“That’s fine to say, Dale” I told him. “Your heart is in the right place, but I’m not sure we can do anything about this situation.”
It felt strange to be the voice of doleful sanity, a bit of a role reversal. I would like nothing more than to believe that the world could be repaired by effort alone, that what we had been lacking, all these sorry decades, was merely courage.
But I had heard that tone before. The Colonel had used it, back when he was alive. President Riker’s call to arms had resounded with it. The voice of righteousness, crying out that the wicked shall not triumph.
It hadn’t given us any power. We had been victorious only insofar as physics would allow us, same as our thuggish enemies.
“I don’t accept that,” he said.
“You have to,” I told him. “We have to. Look at the facts.”
I gestured at the monitor, where Chad was watching Union forces methodically ensuring that no one was merely faking their demise.
“Am I the leader?” he asked.
I looked to Preventer, of all people, for support.
“Indulger,” she said. “You know the score. You are the leader, but you have to convince us. What do you want to do, how do you want us to do it? It doesn’t boot you anything to just pronounce that a situation needs solving. That isn’t concrete enough to put effort towards. What can we do about that?”
She gestured at the screen.
It was a strange situation that saw Preventer and I in agreement, but our situation was simply that precarious. Sixth Fist’s fate (where had Fader gotten to?), made the dangers that surrounded us entirely obvious.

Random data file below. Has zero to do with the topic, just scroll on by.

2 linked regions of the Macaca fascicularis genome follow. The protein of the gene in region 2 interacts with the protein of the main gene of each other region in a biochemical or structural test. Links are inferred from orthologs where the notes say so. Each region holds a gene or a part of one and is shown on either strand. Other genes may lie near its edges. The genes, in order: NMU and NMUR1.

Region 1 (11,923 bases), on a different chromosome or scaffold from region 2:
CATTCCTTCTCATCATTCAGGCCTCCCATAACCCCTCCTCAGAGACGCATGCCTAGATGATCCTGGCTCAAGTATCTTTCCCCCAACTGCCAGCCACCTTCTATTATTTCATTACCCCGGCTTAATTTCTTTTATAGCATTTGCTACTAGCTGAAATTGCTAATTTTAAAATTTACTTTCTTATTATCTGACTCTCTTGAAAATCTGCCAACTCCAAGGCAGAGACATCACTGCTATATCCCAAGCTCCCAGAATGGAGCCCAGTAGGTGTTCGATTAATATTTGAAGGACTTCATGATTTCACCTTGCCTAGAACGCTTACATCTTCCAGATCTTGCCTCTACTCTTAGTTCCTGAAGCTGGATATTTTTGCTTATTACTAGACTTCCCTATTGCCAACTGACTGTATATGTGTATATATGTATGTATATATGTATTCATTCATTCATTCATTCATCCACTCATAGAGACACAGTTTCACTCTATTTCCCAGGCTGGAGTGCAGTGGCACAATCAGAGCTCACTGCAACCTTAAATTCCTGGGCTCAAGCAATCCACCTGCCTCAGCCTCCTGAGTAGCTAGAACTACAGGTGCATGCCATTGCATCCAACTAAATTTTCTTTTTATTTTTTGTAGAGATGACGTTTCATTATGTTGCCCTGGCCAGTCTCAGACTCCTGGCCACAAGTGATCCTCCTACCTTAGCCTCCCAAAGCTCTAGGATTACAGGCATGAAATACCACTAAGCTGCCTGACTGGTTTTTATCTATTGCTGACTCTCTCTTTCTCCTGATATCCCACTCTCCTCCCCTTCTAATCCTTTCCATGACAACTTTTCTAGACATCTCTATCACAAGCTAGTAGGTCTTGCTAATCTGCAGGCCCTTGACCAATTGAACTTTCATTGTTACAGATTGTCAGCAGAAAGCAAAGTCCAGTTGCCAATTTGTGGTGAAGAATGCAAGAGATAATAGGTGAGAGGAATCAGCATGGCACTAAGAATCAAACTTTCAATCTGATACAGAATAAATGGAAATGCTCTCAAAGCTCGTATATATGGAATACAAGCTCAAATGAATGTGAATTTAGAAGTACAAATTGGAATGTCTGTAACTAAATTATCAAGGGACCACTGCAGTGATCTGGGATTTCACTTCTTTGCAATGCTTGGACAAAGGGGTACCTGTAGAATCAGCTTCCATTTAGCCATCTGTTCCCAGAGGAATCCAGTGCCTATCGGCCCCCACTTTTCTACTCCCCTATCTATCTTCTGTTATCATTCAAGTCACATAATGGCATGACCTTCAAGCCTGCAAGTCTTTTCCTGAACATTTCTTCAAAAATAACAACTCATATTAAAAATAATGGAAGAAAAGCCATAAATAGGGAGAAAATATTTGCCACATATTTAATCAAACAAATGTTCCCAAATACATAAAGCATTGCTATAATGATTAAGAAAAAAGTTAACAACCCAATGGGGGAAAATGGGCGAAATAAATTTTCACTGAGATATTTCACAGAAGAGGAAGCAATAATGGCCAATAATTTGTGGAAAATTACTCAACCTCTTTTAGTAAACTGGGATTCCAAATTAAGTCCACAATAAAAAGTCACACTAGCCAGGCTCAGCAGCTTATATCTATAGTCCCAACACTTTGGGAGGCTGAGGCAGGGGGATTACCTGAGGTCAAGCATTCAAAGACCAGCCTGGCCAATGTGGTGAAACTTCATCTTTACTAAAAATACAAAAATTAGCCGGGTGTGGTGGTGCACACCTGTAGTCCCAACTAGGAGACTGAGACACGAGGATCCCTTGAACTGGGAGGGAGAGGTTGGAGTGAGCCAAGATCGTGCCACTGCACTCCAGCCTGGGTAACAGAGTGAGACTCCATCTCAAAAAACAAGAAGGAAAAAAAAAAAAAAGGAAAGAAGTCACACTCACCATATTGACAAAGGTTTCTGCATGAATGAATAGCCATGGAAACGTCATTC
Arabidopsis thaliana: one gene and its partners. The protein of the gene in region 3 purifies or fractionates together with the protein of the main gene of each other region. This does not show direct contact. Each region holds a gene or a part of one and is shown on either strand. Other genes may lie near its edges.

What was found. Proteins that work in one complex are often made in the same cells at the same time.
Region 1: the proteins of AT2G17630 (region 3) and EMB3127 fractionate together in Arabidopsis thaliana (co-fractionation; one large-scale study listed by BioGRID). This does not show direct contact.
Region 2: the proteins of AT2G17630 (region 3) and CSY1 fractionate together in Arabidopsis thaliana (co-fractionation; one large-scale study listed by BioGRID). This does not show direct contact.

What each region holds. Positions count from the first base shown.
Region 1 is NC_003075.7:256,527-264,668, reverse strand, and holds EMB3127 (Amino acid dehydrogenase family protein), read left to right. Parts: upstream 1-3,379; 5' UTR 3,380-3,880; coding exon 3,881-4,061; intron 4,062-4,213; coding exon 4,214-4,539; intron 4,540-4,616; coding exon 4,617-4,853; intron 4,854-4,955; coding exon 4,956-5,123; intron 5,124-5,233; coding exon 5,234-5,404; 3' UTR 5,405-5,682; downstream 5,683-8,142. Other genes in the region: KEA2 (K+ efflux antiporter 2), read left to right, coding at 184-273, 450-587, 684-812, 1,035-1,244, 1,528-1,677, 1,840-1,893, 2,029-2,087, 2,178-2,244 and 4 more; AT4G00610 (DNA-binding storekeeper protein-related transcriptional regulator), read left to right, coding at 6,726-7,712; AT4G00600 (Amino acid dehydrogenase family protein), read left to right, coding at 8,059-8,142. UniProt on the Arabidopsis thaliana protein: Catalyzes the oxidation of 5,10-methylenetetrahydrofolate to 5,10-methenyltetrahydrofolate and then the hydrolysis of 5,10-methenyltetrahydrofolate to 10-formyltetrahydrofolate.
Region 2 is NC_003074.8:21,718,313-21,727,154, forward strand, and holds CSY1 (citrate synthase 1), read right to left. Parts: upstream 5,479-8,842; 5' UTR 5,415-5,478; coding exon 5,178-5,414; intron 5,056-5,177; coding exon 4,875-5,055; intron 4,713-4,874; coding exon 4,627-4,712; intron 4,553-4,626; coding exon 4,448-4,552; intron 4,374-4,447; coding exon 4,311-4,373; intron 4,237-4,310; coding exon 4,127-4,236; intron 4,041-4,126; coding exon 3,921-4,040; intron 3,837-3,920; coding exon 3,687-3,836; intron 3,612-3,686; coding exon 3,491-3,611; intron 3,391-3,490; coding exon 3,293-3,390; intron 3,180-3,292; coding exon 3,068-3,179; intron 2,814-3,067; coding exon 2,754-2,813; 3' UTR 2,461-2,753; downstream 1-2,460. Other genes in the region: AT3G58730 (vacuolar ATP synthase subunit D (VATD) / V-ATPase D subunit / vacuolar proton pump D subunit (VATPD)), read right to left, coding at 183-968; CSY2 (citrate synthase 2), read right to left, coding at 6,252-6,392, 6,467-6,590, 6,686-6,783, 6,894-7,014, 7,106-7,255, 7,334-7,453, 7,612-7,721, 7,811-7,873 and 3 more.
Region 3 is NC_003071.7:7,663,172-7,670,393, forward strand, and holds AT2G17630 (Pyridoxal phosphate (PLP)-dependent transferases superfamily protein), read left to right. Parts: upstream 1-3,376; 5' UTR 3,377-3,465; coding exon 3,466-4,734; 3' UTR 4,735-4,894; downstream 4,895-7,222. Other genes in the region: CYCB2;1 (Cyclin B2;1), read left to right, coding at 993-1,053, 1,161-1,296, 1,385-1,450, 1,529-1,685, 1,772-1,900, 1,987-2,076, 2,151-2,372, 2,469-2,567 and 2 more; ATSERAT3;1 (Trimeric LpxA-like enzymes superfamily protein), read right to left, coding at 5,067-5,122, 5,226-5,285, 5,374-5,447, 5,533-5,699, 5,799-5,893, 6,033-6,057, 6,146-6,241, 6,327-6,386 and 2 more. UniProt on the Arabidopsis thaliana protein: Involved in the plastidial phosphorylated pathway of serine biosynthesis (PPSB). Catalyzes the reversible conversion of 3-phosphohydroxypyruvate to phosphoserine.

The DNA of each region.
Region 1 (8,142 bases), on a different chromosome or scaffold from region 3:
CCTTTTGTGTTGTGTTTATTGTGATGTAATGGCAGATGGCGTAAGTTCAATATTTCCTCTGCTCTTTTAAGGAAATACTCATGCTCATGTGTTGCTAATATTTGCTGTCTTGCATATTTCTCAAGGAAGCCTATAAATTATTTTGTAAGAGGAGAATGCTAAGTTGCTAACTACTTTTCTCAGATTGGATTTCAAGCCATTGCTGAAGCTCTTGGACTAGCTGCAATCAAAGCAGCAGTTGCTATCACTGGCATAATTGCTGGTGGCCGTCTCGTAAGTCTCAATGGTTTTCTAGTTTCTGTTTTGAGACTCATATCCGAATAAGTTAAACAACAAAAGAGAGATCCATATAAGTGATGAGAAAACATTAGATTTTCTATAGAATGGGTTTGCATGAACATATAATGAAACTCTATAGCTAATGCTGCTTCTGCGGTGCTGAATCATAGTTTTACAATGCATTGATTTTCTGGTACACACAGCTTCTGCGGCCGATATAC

“I don’t know that. You guys have to figure that out.”
I didn’t respond for a moment, and Fisher chimed in.
“Dale, you can’t make people figure out what you want to tell them to do. Leadership doesn’t work that way.”
Dale shook his head.
“No, it does. I saw Her do it all the time. She just says what She wants to happen, and the smart people figure out how to make it happen. That is what I am doing now. I want you guys to figure out a way to stop all this.”
He gestured at the screen.
I looked towards Preventer, she shrugged.
“We’ll be thinking about it,” I assured Dale, taking a step towards the stairs.
It closed up in front of me with a grinding rumble.
“Think right now,” he said.
I took a step back, letting the Jury come to the forefront. Their buzz filled my thoughts as I nodded to Dale.
First off, they had been telling me for this whole conversation not to be so heavy handed, that he was serious, etc. I felt simultaneously glad that they were on top of things, and guilty that I hadn’t paid them the attention that they deserved.
Beyond that, their discussion as far as the video’s contents was fascinating.
They had apparently intuited the nature of the Union’s ‘defense’, or at least some of them had. Preventer’s comment during the earlier negotiations about the casualty numbers had apparently been enough. Like me, they hadn’t felt the need to explicitly bring it up.
Dale’s reaction to this was a bit puzzling. America had fought in many conflicts all over the globe, and our casualty ratios hadn’t been appreciably different from the Union’s. It was probably the Pantheon’s use of child soldiers which had him so agitated.
“Ok,” I said. “Let’s think together. We have more visibility into the War than we have ever had before, it makes sense to consider matters, see if there is an angle here for us.”
“Yeah,” said Dale.